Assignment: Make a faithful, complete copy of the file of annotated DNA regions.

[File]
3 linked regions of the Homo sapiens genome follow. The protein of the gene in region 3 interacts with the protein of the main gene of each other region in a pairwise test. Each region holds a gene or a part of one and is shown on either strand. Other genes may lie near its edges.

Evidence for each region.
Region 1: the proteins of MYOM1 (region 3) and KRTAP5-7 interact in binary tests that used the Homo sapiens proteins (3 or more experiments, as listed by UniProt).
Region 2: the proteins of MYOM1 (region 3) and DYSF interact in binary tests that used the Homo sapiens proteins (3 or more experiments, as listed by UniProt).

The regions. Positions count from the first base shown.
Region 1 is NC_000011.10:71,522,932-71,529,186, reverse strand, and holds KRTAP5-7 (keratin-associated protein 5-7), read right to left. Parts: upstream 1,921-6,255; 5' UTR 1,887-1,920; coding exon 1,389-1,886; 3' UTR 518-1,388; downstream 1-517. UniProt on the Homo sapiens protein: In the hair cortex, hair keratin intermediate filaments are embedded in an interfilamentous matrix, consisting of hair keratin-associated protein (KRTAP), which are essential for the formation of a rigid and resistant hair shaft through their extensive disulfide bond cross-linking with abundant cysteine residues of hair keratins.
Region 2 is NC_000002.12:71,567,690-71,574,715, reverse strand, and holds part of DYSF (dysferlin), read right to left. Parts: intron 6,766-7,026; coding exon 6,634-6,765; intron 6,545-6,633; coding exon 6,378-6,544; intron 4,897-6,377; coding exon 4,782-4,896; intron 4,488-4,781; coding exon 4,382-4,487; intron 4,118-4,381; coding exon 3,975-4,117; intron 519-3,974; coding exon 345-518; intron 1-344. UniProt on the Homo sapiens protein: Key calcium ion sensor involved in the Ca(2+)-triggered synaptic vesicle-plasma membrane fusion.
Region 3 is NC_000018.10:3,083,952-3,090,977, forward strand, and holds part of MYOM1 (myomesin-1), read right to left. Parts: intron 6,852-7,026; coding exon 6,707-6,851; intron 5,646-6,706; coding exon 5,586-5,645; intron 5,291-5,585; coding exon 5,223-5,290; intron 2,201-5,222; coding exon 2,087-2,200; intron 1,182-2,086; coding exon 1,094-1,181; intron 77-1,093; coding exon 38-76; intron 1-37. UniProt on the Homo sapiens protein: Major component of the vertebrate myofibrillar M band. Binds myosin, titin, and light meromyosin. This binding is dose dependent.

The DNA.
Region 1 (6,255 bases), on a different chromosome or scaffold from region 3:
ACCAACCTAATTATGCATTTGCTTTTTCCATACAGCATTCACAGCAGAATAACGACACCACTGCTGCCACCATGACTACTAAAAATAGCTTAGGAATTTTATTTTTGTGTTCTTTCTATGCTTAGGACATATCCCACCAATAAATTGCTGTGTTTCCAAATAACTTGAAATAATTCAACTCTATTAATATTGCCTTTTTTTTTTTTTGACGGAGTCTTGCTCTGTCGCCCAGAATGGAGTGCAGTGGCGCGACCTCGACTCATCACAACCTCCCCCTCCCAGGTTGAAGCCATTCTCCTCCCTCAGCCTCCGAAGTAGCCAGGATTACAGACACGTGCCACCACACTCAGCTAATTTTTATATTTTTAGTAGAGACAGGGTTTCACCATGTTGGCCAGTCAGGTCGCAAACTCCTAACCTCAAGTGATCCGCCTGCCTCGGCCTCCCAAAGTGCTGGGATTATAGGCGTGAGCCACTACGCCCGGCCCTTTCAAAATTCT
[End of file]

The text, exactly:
3 linked regions of the Homo sapiens genome follow. The protein of the gene in region 3 interacts with the protein of the main gene of each other region in a pairwise test. Each region holds a gene or a part of one and is shown on either strand. Other genes may lie near its edges.

Evidence for each region.
Region 1: the proteins of MYOM1 (region 3) and KRTAP5-7 interact in binary tests that used the Homo sapiens proteins (3 or more experiments, as listed by UniProt).
Region 2: the proteins of MYOM1 (region 3) and DYSF interact in binary tests that used the Homo sapiens proteins (3 or more experiments, as listed by UniProt).

The regions. Positions count from the first base shown.
Region 1 is NC_000011.10:71,522,932-71,529,186, reverse strand, and holds KRTAP5-7 (keratin-associated protein 5-7), read right to left. Parts: upstream 1,921-6,255; 5' UTR 1,887-1,920; coding exon 1,389-1,886; 3' UTR 518-1,388; downstream 1-517. UniProt on the Homo sapiens protein: In the hair cortex, hair keratin intermediate filaments are embedded in an interfilamentous matrix, consisting of hair keratin-associated protein (KRTAP), which are essential for the formation of a rigid and resistant hair shaft through their extensive disulfide bond cross-linking with abundant cysteine residues of hair keratins.
Region 2 is NC_000002.12:71,567,690-71,574,715, reverse strand, and holds part of DYSF (dysferlin), read right to left. Parts: intron 6,766-7,026; coding exon 6,634-6,765; intron 6,545-6,633; coding exon 6,378-6,544; intron 4,897-6,377; coding exon 4,782-4,896; intron 4,488-4,781; coding exon 4,382-4,487; intron 4,118-4,381; coding exon 3,975-4,117; intron 519-3,974; coding exon 345-518; intron 1-344. UniProt on the Homo sapiens protein: Key calcium ion sensor involved in the Ca(2+)-triggered synaptic vesicle-plasma membrane fusion.
Region 3 is NC_000018.10:3,083,952-3,090,977, forward strand, and holds part of MYOM1 (myomesin-1), read right to left. Parts: intron 6,852-7,026; coding exon 6,707-6,851; intron 5,646-6,706; coding exon 5,586-5,645; intron 5,291-5,585; coding exon 5,223-5,290; intron 2,201-5,222; coding exon 2,087-2,200; intron 1,182-2,086; coding exon 1,094-1,181; intron 77-1,093; coding exon 38-76; intron 1-37. UniProt on the Homo sapiens protein: Major component of the vertebrate myofibrillar M band. Binds myosin, titin, and light meromyosin. This binding is dose dependent.

The DNA.
Region 1 (6,255 bases), on a different chromosome or scaffold from region 3:
ACCAACCTAATTATGCATTTGCTTTTTCCATACAGCATTCACAGCAGAATAACGACACCACTGCTGCCACCATGACTACTAAAAATAGCTTAGGAATTTTATTTTTGTGTTCTTTCTATGCTTAGGACATATCCCACCAATAAATTGCTGTGTTTCCAAATAACTTGAAATAATTCAACTCTATTAATATTGCCTTTTTTTTTTTTTGACGGAGTCTTGCTCTGTCGCCCAGAATGGAGTGCAGTGGCGCGACCTCGACTCATCACAACCTCCCCCTCCCAGGTTGAAGCCATTCTCCTCCCTCAGCCTCCGAAGTAGCCAGGATTACAGACACGTGCCACCACACTCAGCTAATTTTTATATTTTTAGTAGAGACAGGGTTTCACCATGTTGGCCAGTCAGGTCGCAAACTCCTAACCTCAAGTGATCCGCCTGCCTCGGCCTCCCAAAGTGCTGGGATTATAGGCGTGAGCCACTACGCCCGGCCCTTTCAAAATTCT